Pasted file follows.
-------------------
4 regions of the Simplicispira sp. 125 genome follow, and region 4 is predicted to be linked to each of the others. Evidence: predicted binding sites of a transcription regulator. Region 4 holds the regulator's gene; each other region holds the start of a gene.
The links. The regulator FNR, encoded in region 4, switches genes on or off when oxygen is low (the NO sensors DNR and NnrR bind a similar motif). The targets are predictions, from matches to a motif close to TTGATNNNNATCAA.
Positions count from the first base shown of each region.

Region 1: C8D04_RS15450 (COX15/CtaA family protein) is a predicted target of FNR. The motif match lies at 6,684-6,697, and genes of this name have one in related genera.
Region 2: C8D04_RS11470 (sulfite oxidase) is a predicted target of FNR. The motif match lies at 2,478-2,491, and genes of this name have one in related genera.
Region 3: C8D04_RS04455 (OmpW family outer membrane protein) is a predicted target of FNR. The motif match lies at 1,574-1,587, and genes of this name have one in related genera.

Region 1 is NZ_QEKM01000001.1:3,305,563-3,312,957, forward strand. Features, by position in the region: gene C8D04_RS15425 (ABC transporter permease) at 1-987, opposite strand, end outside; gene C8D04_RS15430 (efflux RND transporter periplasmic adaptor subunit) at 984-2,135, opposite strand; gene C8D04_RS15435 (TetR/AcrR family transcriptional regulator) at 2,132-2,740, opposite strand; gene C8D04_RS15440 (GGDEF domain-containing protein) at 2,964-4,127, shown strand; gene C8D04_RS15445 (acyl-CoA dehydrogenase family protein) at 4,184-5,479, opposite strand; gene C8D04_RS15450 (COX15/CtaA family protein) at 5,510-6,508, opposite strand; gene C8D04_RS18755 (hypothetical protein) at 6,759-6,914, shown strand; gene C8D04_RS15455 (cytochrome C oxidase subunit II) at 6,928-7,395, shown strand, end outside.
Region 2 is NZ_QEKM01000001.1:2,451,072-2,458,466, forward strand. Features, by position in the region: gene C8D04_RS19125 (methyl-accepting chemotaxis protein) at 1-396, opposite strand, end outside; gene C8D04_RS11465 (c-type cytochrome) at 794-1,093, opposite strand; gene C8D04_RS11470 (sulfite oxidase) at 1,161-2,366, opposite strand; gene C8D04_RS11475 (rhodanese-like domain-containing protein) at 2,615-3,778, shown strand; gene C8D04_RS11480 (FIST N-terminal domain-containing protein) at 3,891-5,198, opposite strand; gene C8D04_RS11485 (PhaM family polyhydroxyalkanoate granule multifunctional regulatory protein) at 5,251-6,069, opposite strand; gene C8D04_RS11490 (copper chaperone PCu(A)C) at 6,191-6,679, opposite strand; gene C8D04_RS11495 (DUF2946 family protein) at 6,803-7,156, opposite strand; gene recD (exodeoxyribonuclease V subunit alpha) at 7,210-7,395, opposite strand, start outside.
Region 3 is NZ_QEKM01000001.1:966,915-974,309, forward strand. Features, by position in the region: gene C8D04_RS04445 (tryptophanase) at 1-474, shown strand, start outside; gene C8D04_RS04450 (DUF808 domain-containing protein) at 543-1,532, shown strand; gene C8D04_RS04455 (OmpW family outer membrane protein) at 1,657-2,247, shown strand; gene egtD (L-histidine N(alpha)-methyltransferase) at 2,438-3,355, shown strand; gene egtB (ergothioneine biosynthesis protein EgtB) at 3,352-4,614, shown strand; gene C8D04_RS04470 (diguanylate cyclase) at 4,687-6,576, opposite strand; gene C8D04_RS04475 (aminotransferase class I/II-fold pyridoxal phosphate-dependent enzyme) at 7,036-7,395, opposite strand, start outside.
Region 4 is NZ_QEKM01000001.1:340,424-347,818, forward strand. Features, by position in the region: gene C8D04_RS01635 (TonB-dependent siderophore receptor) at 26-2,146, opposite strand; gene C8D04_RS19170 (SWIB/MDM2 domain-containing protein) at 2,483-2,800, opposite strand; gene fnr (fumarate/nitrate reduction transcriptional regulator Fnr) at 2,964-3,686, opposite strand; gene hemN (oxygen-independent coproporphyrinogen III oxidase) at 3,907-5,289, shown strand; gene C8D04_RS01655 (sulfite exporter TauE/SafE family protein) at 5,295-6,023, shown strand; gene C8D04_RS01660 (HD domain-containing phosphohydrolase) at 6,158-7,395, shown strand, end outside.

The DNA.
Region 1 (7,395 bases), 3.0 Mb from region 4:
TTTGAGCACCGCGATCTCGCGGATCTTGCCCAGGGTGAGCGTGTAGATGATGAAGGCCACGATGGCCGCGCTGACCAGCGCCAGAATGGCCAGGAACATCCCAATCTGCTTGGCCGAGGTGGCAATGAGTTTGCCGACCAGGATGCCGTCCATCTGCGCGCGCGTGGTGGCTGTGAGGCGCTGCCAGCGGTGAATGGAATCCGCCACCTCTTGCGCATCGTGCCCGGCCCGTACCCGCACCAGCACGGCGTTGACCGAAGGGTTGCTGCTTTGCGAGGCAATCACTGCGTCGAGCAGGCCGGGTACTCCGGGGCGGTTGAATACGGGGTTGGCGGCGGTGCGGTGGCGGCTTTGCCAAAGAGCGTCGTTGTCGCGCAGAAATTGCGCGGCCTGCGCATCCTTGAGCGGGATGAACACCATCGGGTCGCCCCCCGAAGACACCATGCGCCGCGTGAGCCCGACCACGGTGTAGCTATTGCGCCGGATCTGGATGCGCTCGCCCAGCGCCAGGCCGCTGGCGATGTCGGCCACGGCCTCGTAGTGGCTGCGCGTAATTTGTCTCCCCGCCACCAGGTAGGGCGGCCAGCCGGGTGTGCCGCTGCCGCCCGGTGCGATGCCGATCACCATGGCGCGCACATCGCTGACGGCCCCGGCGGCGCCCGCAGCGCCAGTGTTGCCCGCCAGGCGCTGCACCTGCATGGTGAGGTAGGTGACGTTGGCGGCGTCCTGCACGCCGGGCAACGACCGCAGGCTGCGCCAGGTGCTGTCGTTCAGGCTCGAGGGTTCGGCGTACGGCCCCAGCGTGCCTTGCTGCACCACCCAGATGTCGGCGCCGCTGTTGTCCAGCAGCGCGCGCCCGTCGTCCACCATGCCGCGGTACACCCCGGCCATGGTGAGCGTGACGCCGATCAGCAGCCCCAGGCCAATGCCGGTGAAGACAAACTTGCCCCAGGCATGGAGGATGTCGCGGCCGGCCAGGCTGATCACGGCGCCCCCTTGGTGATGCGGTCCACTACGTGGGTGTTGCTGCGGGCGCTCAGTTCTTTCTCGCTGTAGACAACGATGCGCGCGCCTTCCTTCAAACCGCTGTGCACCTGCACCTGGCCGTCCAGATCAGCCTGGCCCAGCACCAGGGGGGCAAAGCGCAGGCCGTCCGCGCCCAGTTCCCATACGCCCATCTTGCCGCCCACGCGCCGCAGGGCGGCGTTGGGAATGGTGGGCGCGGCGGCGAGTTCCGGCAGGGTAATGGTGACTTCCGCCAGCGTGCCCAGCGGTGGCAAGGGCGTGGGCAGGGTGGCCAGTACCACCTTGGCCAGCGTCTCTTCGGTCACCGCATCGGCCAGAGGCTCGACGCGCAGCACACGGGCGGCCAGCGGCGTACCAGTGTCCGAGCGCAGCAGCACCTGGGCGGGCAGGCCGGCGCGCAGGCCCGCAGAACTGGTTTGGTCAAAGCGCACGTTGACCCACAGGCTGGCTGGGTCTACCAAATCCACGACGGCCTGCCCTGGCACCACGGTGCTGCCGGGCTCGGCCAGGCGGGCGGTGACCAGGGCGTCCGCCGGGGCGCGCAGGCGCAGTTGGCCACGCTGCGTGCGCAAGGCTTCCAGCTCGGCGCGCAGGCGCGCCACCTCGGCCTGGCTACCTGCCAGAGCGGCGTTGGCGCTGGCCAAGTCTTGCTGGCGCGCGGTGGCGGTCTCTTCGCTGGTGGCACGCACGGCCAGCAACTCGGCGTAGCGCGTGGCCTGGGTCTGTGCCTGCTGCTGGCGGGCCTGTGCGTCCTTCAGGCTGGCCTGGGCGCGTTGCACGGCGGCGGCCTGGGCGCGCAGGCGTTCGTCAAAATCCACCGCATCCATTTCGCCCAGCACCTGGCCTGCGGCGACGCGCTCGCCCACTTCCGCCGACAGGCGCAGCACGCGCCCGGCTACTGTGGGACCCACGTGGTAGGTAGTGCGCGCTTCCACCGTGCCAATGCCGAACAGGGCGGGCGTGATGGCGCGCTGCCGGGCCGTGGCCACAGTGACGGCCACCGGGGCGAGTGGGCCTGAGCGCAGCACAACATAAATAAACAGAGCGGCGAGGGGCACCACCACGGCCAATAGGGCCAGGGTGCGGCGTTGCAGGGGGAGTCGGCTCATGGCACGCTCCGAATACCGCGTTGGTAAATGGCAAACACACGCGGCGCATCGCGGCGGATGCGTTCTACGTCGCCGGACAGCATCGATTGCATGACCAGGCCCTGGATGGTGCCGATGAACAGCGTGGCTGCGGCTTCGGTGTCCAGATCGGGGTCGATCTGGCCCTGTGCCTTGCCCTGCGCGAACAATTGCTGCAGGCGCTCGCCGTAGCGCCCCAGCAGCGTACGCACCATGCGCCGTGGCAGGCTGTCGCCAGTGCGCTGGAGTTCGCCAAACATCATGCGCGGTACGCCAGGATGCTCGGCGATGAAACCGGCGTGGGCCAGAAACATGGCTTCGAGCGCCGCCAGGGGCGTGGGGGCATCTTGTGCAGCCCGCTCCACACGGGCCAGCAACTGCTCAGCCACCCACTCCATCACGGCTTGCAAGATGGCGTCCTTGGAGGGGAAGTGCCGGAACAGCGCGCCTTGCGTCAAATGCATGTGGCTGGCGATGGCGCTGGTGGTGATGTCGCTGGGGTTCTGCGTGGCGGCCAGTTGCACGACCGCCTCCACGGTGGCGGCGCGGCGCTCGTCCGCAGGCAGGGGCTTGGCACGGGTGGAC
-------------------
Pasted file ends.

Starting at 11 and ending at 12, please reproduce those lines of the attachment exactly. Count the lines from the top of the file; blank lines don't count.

The DNA.
Region 1 (7,395 bases), 3.0 Mb from region 4: